In Gerry Pinzon

Muhammad Ali Gerry Pinzon

 

Recently, we lost one of the great icons of the boxing world, Muhammad Ali. Many refer to him as the greatest boxer of all time, while at times others have questioned the validity of such a claim. Personally, I stay away from making such proclamations, as they tend to be meaningless outside the context of personal opinion, regardless of how prevalent that opinion may be. It’s kind of like proclaiming what the best rock band of all time was. Having said that, there is a reason he was considered the greatest athlete to ever have competed in the sport.

 

Actually, there are several.

 

The most obvious place to start is his mastery over the discipline of boxing, which is no small thing. It is a sport that tests you like almost no other, requiring agility, strength, stamina, coordination, timing, balance, pain tolerance, control over one’s emotions (panic and rage are always knocking at the gates, wreaking havoc on the athlete that allows them to take root), and sheer guts.

 

It is difficult enough to succeed in boxing, regardless of what tactics one employs, but Ali did it with style. In a sport so often associated with sheer aggression and brutality, he took the art of not getting hit to a new level. His superior footwork, timing and head movement were a source of torment to his perplexed opponents who, more often than not, found themselves punching empty space rather than the satisfying thud of fist on face they were expecting. He would expertly capitalize on the resulting loss of balance with sharp, accurate punches, all the while shifting, slipping and ducking away from the retaliatory response. As if this weren’t demoralizing enough, he would taunt them, mocking their near misses, sticking his tongue out at them, talking to them, offering up his face for them to try and hit again, only to have them fail again. He did little shuffles and dance moves in the middle of his combinations, adding flare and showmanship to the spectacle of blood and guts. His sheer mastery over human movement elevated the affair to a form of poetry in motion as he made some of the best fighters of his time look ordinary. He was an accomplished artist, and the ring was his canvas.

 

Another component that added to his legacy was his willingness to take on all comers in an era with no shortage of formidable opponents. He took them all on, some more than once, and when it was thought that he was nothing but a flashy showboater, he showed his grit in some notable wars with the likes of Joe Frazier, George Foreman and Ken Norton.

 

Ali’s competence in the ring was rivaled by his genius for self-promotion; he was a constant stream of printable quotes, and the press ate it up. Arriving on the scene as the Civil Rights movement was picking up steam, his bravado and in-your-face, irreverent persona stood in stark contrast to the respectful humility the people expected from their champions. The fact that he was an African American man loudly proclaiming his own merits gave the public of the time quite a bit to digest. It was a tactic that worked brilliantly. As much as he was admired, there were a great many who tuned in just to see someone shut this young upstart’s mouth. They were often left unsatisfied, because he consistently backed his words up with his fists.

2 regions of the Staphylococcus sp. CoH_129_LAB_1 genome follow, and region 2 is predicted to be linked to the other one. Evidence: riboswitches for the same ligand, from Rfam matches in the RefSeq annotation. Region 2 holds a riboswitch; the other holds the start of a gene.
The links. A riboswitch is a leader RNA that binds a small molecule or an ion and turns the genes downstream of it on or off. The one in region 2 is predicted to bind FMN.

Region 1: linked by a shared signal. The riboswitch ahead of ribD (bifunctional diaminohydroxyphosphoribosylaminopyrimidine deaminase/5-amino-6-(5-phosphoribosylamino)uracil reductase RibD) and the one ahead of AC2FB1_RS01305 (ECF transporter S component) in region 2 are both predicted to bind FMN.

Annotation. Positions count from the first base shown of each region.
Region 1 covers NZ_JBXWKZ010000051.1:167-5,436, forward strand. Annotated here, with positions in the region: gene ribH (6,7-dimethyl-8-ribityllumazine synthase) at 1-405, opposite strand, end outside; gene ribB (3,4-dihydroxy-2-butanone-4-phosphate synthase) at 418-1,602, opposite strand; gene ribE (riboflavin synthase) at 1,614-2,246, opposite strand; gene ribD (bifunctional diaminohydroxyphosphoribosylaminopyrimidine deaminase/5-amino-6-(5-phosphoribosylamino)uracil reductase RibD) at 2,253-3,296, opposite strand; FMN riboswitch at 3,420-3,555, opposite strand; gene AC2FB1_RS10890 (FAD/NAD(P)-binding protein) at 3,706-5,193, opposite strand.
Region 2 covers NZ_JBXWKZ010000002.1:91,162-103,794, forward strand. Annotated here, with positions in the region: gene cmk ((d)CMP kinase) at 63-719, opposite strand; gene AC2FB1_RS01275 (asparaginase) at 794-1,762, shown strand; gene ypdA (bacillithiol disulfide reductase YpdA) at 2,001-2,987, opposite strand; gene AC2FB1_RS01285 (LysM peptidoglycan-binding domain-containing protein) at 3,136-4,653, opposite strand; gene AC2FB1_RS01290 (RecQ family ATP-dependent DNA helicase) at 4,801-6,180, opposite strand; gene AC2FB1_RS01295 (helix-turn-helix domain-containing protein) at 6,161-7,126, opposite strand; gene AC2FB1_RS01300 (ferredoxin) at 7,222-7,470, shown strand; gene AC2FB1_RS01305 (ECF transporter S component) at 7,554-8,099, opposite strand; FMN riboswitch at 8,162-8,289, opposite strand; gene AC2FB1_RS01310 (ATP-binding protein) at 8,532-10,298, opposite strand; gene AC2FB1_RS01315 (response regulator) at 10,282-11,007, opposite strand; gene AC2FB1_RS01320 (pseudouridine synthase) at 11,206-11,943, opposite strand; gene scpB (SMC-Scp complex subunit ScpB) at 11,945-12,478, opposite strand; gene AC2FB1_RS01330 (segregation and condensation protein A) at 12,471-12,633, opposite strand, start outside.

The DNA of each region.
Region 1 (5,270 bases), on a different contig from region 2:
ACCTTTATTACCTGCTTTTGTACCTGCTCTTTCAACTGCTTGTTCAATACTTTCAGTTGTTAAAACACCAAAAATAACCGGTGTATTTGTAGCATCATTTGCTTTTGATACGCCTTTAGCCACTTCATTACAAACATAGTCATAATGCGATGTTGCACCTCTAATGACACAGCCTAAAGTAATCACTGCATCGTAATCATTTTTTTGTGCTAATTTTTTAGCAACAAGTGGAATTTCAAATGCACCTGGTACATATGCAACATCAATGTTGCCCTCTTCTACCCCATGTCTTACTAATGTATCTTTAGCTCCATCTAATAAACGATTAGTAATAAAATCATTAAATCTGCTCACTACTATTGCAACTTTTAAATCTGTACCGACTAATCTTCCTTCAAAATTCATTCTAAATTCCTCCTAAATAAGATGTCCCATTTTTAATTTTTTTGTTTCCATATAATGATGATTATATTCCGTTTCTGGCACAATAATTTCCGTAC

For all the attention he attracted in the arena of pugilism, he was not averse to controversy outside the ring. Born Cassius Clay, he won a gold medal for the U.S. in the Olympics. Elated at his accomplishment, he was looking forward to using his growing notoriety to promote racial equality. He was refused service at a restaurant in his hometown after winning the Gold for his country because, as a matter of policy, they didn’t serve African Americans. He joined the Nation of Islam in 1964, when his career was already in full swing, and changed his name to Muhammad Ali shortly afterwards. Drafted to fight in Vietnam in 1967, he refused to go, citing religious and moral convictions. This resulted in a three-year suspension from the sport of boxing at the height of his career, as well as a legal battle for which he faced several years in jail (he was convicted, and the verdict was ultimately overturned).

 

His comeback fights were some of the most memorable in his career, and included the Thrilla in Manila against Joe Frazier a brutal fight in which Ali emerged battered but victorious after Frazier failed to come out for the 15th and final round, and the Rumble in the Jungle against George Foreman in which Ali baited Foreman, one of the hardest hitters in the sport, by using his famed “rope-a-dope” strategy (where he laid against the ropes and baited Foreman to throw wild punches, thus becoming exhausted) before administering the coup-de-grace, knocking Foreman out in round 8.

 

After his retirement from boxing, Ali turned his attention to philanthropy and social activism, traveling to underdeveloped nations and helping those in need. As a result of his efforts, he was chosen to be a Messenger of Peace by the U.N. in 1998 and was awarded the Presidential Medal of Freedom by George W. Bush in 2005.

 

So, was Ali the Greatest of All Time? I suppose the answer can only be a subjective one, but he sure as hell belongs in that conversation.

 

 

Article by: Gerry Pinzon, Mercedes Club Personal Trainer & Boxing Instructor

 

Looking to try your hand(s) at boxing? Or to integrate boxing into a 100% customized Personal Training program? Contact Gerry for more information: [email protected] or 212-265-1111